Antimicrobial stewardship in residential aged care facilities: Need and readiness assessment

Ching Jou Lim, Megan Kwong, Rhonda Lee Stuart, Kirsty L Buising, N Deborah Friedman, Noleen Bennett, Allen Cheuk-Seng Cheng, Anton Yariv Peleg, Caroline Marshall, David Chee Ming Kong

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25 Citations (Scopus)


Background: Information about the feasibility, barriers and facilitators of antimicrobial stewardship (AMS) in residential aged care facilities (RACFs) has been scant. Exploring the prevailing perceptions and attitudes of key healthcare providers towards antibiotic prescribing behaviour, antibiotic resistance and AMS in the RACF setting is imperative to guide AMS interventions.Methods: Semi-structured interviews and focus groups were conducted with key RACF healthcare providers until saturation of themes occurred. Participants were recruited using purposive and snowball sampling. The framework approach was applied for data analysis.Results: A total of 40 nurses, 15 general practitioners (GPs) and 6 pharmacists from 12 RACFs were recruited. Five major themes emerged; perceptions of current antibiotic prescribing behaviour, perceptions of antibiotic resistance, attitude towards and understanding of AMS, perceived barriers to and facilitators of AMS implementation, and feasible AMS interventions. A higher proportion of GPs and pharmacists compared with nurses felt there was over-prescribing of antibiotics in the RACF setting. Antibiotic resistance was generally perceived as an issue for infection control rather than impacting clinical decisions. All key stakeholders were supportive of AMS implementation in RACFs; however, they recognized barriers related to workload and logistical issues. A range of practical AMS interventions were identified, with nursing-based education, aged-care specific antibiotic guidelines and regular antibiotic surveillance deemed most useful and feasible.Conclusions: Areas of antibiotic over-prescribing have been identified from different healthcare providers perspectives. However, concern about the clinical impact of antibiotic resistance was generally lacking. Importantly, information gathered about feasibility, barriers and facilitators of various AMS interventions will provide important insights to guide development of AMS programs in the RACF setting.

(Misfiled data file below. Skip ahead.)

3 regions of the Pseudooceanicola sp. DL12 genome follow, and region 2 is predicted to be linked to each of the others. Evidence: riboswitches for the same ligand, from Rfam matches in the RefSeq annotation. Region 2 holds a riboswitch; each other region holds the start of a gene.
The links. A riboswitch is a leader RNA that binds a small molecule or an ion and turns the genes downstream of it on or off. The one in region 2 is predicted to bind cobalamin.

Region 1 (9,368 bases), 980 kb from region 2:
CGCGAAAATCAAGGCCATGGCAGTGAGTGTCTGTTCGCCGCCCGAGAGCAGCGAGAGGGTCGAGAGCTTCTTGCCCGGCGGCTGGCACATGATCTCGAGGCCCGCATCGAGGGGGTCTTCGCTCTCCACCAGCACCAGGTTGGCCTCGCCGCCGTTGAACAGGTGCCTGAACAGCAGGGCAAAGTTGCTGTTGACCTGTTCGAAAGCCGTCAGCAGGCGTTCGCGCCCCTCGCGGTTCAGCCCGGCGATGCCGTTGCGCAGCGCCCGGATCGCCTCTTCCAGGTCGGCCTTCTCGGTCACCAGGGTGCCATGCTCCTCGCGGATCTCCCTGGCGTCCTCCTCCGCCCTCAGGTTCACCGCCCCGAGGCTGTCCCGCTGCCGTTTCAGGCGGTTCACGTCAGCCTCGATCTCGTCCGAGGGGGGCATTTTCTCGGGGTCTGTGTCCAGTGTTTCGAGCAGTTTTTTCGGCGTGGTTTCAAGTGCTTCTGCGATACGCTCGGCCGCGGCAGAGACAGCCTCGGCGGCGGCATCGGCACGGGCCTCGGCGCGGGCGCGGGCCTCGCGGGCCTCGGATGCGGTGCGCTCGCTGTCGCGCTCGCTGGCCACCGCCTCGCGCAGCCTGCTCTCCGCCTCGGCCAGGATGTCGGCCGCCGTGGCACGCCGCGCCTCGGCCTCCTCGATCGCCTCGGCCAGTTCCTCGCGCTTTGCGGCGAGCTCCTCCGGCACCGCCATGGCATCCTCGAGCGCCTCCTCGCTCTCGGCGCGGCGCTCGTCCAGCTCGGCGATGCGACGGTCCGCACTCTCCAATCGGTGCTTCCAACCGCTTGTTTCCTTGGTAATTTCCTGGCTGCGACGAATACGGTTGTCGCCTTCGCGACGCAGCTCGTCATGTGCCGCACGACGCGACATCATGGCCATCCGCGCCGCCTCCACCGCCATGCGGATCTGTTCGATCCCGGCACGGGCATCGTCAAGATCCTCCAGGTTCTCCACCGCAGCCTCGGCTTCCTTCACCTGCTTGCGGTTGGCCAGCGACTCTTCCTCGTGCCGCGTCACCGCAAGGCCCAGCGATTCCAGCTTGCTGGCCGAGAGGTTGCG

Original languageEnglish
Pages (from-to)1 - 10
Number of pages10
JournalBMC Infectious Diseases
Issue number1 (Art. No.: 410)
Publication statusPublished - 2014

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